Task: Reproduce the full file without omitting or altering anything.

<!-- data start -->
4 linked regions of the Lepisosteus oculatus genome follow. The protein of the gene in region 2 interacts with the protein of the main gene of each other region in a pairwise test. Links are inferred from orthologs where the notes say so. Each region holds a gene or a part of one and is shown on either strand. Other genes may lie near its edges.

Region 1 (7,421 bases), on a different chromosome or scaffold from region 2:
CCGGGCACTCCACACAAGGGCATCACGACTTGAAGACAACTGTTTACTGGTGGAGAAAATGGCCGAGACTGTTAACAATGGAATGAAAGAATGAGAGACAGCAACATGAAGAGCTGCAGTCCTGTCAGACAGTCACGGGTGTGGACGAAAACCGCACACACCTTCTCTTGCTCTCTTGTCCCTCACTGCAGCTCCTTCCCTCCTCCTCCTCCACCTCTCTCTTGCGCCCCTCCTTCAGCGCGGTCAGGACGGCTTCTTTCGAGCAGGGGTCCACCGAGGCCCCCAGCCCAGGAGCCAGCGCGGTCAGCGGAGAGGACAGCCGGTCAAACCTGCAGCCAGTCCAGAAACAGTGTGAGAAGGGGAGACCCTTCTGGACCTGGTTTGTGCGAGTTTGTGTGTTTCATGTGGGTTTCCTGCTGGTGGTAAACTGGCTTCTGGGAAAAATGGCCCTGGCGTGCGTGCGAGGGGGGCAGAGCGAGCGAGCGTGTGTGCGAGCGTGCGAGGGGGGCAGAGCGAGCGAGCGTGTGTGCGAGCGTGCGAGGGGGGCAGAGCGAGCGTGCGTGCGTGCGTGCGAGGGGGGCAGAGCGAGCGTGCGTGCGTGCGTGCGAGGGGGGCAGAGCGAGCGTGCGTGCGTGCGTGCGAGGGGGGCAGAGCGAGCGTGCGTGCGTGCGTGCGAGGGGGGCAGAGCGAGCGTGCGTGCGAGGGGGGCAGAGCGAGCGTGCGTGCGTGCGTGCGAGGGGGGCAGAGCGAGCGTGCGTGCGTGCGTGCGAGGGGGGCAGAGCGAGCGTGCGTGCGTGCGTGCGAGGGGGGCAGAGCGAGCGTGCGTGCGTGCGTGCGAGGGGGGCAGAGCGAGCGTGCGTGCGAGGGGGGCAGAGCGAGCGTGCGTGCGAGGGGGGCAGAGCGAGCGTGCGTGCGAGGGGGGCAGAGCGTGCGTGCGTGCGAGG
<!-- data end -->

4 linked regions of the Lepisosteus oculatus genome follow. The protein of the gene in region 2 interacts with the protein of the main gene of each other region in a pairwise test. Links are inferred from orthologs where the notes say so. Each region holds a gene or a part of one and is shown on either strand. Other genes may lie near its edges.

Region 1 (7,421 bases), on a different chromosome or scaffold from region 2:
CCGGGCACTCCACACAAGGGCATCACGACTTGAAGACAACTGTTTACTGGTGGAGAAAATGGCCGAGACTGTTAACAATGGAATGAAAGAATGAGAGACAGCAACATGAAGAGCTGCAGTCCTGTCAGACAGTCACGGGTGTGGACGAAAACCGCACACACCTTCTCTTGCTCTCTTGTCCCTCACTGCAGCTCCTTCCCTCCTCCTCCTCCACCTCTCTCTTGCGCCCCTCCTTCAGCGCGGTCAGGACGGCTTCTTTCGAGCAGGGGTCCACCGAGGCCCCCAGCCCAGGAGCCAGCGCGGTCAGCGGAGAGGACAGCCGGTCAAACCTGCAGCCAGTCCAGAAACAGTGTGAGAAGGGGAGACCCTTCTGGACCTGGTTTGTGCGAGTTTGTGTGTTTCATGTGGGTTTCCTGCTGGTGGTAAACTGGCTTCTGGGAAAAATGGCCCTGGCGTGCGTGCGAGGGGGGCAGAGCGAGCGAGCGTGTGTGCGAGCGTGCGAGGGGGGCAGAGCGAGCGAGCGTGTGTGCGAGCGTGCGAGGGGGGCAGAGCGAGCGTGCGTGCGTGCGTGCGAGGGGGGCAGAGCGAGCGTGCGTGCGTGCGTGCGAGGGGGGCAGAGCGAGCGTGCGTGCGTGCGTGCGAGGGGGGCAGAGCGAGCGTGCGTGCGTGCGTGCGAGGGGGGCAGAGCGAGCGTGCGTGCGAGGGGGGCAGAGCGAGCGTGCGTGCGTGCGTGCGAGGGGGGCAGAGCGAGCGTGCGTGCGTGCGTGCGAGGGGGGCAGAGCGAGCGTGCGTGCGTGCGTGCGAGGGGGGCAGAGCGAGCGTGCGTGCGTGCGTGCGAGGGGGGCAGAGCGAGCGTGCGTGCGAGGGGGGCAGAGCGAGCGTGCGTGCGAGGGGGGCAGAGCGAGCGTGCGTGCGAGGGGGGCAGAGCGTGCGTGCGTGCGAGG